The Werewolves' Story
Healer and Hunter: Chapter Fourteen
Written in Collaboration with Dragonflight
Walking away from the tables of meat and various other foods to
entice hungry dragon-children, Zzandoren felt more than a little unsteady. If
he'd hoped whatever was waiting on the Abstract Destiny would be less
overwhelming than everything that had come before it, he'd been sorely mistaken.
Ronan might not have been the last thing he was expecting, but he was close, and
he was only the very minimum of what he'd been hoping for: someone bigger,
stronger, and unaffected by the curse who could keep him in line if, and only
if, he lost control.
There was so much more he could have been... but that he obviously was not, could never be, and did not want to be. There was no healer in Ronan, no nature-lover, not even a particularly interested mind to keep him from lapsing into wolf-instinct. There was definitely no partner. There was hardly even any liking, much less affection-- not that Ronan was letting him see, anyway. Ronan wasn't even interested in letting him get the individual platters off the table for him, having stretched up to do it, himself, before Zzandoren caught up to him.
He hadn't even bonded a dispassionate, wary watch-dog, which had been the least he'd hoped for. Instead, he had been bonded by someone who didn't want to be a watch-dog at all, but who, he expected, would leave as soon as he could, as often as he could, to live his own life, fight battles somewhere, be a warrior so completely alien to Zzandoren's nature that it made no sense to have even chosen him. Ronan was independent and proud and would be every inch the lone warrior, once he grew up. Just why he bothered to bond, at all, Zzandoren really didn't know.
It was, to say the least, disappointing. But Zzandoren had told Rythri that "fair" had nothing to do with life, and he would take even what the grudging, irregular, and minimal help he could get. Anything was better than nothing.
At least, he thought, Rythri had wound up a little better. The younger werewolf seemed less than comfortable, perhaps, and his expression was unhappy at first, but it settled into something more relaxed when white Thonyn let him thump down on the ground next to her and pick choice bits of meat off the platter for her, rather than serving herself as Ronan was doing. There was the promise of friendship there, despite their mutual misgivings, and if Zzandoren was reading them rightly, they would grow into each other in a way he expected he and Ronan would not.
He refused to be jealous. There was one reason he had come to bond here, to find someone who could keep him from killing anyone even if he forewent the horrible little cell in Amerou's temple. Anything else-- friendship, partnership, shared interests and goals-- was just excess, just trimmings, not necessary and certainly not to be mourned. He still had Rythri, anyway, and he'd never been a terribly social person, to begin with.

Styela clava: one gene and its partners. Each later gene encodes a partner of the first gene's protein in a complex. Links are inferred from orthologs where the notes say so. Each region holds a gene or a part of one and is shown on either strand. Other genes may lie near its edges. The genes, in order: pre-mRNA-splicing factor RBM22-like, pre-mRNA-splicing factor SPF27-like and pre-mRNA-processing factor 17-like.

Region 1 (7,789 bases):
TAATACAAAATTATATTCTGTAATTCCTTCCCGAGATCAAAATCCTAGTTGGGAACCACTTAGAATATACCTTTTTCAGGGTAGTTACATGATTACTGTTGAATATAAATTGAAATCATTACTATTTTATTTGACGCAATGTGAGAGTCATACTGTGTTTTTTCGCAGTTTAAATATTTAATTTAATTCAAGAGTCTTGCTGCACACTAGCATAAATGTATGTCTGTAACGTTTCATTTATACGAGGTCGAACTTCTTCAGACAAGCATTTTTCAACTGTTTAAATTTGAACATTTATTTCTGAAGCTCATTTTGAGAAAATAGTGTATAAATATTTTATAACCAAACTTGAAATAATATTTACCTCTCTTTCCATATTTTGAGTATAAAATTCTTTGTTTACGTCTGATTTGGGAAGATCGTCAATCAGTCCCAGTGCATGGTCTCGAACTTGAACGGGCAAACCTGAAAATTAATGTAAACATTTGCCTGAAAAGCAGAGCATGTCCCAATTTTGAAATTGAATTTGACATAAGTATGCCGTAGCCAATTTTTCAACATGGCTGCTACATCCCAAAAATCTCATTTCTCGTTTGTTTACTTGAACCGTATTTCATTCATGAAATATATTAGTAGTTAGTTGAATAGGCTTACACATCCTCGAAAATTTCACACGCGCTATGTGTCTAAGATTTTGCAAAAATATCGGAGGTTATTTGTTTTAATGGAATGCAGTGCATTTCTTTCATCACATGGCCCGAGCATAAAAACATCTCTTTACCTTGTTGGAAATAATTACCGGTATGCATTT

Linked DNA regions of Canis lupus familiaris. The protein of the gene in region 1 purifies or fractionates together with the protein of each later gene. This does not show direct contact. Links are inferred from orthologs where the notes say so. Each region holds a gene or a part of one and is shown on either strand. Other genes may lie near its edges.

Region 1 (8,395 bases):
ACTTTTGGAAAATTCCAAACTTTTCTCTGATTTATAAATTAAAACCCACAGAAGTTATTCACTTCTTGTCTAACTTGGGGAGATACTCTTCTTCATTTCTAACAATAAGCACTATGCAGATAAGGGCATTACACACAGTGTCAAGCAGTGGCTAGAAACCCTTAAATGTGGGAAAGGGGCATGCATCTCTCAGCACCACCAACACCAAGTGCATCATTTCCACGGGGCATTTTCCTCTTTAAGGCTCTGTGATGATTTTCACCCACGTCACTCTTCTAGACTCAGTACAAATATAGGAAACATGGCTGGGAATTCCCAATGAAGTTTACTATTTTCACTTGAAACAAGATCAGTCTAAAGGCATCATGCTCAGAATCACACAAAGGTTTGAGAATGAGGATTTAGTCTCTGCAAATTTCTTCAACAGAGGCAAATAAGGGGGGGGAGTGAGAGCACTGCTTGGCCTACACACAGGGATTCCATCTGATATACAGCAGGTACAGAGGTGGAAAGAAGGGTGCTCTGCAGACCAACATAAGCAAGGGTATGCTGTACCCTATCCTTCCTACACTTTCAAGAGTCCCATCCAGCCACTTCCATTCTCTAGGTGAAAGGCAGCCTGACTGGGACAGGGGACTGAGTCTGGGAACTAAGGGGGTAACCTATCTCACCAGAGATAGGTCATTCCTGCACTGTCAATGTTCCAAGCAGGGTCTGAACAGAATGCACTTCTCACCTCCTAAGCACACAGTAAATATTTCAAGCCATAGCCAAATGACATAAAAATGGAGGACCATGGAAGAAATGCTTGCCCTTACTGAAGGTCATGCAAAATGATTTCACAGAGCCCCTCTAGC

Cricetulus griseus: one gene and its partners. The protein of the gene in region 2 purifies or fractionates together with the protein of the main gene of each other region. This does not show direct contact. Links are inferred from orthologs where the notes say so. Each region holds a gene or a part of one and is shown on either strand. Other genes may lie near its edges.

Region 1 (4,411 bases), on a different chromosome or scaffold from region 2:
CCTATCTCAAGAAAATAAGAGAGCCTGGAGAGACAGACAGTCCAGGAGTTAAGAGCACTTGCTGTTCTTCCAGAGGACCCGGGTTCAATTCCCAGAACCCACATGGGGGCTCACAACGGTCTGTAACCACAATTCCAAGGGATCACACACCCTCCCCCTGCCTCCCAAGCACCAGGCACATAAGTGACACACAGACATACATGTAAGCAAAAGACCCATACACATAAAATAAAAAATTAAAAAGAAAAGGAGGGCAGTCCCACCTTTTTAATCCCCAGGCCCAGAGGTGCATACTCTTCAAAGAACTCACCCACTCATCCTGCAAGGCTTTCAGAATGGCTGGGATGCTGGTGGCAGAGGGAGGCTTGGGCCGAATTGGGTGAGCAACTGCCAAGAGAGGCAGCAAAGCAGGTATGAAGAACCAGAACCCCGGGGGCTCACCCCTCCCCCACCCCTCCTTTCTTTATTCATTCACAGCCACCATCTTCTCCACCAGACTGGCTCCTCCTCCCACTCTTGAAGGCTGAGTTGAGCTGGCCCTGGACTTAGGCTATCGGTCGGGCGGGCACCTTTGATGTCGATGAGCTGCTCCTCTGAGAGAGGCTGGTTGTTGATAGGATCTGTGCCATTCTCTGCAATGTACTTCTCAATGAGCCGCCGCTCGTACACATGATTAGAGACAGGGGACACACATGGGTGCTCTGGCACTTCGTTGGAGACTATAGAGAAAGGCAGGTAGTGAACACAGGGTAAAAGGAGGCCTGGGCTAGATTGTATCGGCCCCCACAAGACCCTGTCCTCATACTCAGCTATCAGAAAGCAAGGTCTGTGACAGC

At least he'd been right about one thing, he mused: his new bond was definitely giving him privacy. Either he wasn't listening to his thoughts at all, or else he simply didn't care, and didn't care to make even that known. He suspected it was the former, as Ronan had said he cared, at least a little.... Well, they would talk later, all four of them, and decide what they would be doing; until then, apparently Ronan wanted to keep his own counsel. Zzandoren wasn't going to hold it against him. He had made his choice and now both of them were going to have to accept it, work with it, and live with it.
The couriers would be waiting outside the hatching bay, quite likely outside the ship itself, to take them home. It had been nice getting to know them, but it had also been too long since he smelled fresh air and trees, had a good run, or been needed to heal, bind up, or just comfort someone in pain. He was gratified to know he missed his work as much, if not more, than the "creature comforts" of Kynn; there was at least that much of his humanness entirely intact. He'd miss the couriers-- some of them were friends, now-- but his work was more important. Perhaps they could ask about meeting them again on one of their routes, or perhaps it wouldn't be too small a thing to ask Glace for their locations now and then to drop by.
"You'll get along with him, I'm certain of it."
Zzandoren's head snapped around at the sound of an impossibly familiar voice, not sounding in his head but... in his ears.
"He enjoys surprise visits, even from me."
And not speaking to him, as far as he could tell.
Zzandoren stopped walking to stare, and Thonyn actually ran into him, looking over her shoulder at something down on the bay floor. ::What?:: she asked, sounding annoyed, but Zzandoren didn't answer, staring in shock at two women making their way out of the row of audience seats, one of whom who had the voice of his goddess.